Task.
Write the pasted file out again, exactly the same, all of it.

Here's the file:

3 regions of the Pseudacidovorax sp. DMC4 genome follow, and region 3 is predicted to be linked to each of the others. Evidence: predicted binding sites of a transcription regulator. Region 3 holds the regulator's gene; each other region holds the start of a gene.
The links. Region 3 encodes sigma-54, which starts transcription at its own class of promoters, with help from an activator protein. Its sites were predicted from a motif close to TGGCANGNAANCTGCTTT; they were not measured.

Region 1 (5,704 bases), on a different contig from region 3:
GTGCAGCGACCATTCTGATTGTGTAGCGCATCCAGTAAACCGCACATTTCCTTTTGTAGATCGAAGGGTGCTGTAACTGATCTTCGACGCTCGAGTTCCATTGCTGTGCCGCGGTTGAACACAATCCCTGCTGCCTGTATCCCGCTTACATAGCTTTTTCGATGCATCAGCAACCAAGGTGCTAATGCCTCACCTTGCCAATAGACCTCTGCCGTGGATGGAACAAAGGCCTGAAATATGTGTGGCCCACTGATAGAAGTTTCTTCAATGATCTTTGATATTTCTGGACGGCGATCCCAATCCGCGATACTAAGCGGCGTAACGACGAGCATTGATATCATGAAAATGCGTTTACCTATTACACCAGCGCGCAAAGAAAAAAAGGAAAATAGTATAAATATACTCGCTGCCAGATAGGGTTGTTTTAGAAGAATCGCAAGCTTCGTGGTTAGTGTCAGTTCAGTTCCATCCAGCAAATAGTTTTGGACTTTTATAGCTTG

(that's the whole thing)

3 regions of the Pseudacidovorax sp. DMC4 genome follow, and region 3 is predicted to be linked to each of the others. Evidence: predicted binding sites of a transcription regulator. Region 3 holds the regulator's gene; each other region holds the start of a gene.
The links. Region 3 encodes sigma-54, which starts transcription at its own class of promoters, with help from an activator protein. Its sites were predicted from a motif close to TGGCANGNAANCTGCTTT; they were not measured.

Region 1 (5,704 bases), on a different contig from region 3:
GTGCAGCGACCATTCTGATTGTGTAGCGCATCCAGTAAACCGCACATTTCCTTTTGTAGATCGAAGGGTGCTGTAACTGATCTTCGACGCTCGAGTTCCATTGCTGTGCCGCGGTTGAACACAATCCCTGCTGCCTGTATCCCGCTTACATAGCTTTTTCGATGCATCAGCAACCAAGGTGCTAATGCCTCACCTTGCCAATAGACCTCTGCCGTGGATGGAACAAAGGCCTGAAATATGTGTGGCCCACTGATAGAAGTTTCTTCAATGATCTTTGATATTTCTGGACGGCGATCCCAATCCGCGATACTAAGCGGCGTAACGACGAGCATTGATATCATGAAAATGCGTTTACCTATTACACCAGCGCGCAAAGAAAAAAAGGAAAATAGTATAAATATACTCGCTGCCAGATAGGGTTGTTTTAGAAGAATCGCAAGCTTCGTGGTTAGTGTCAGTTCAGTTCCATCCAGCAAATAGTTTTGGACTTTTATAGCTTG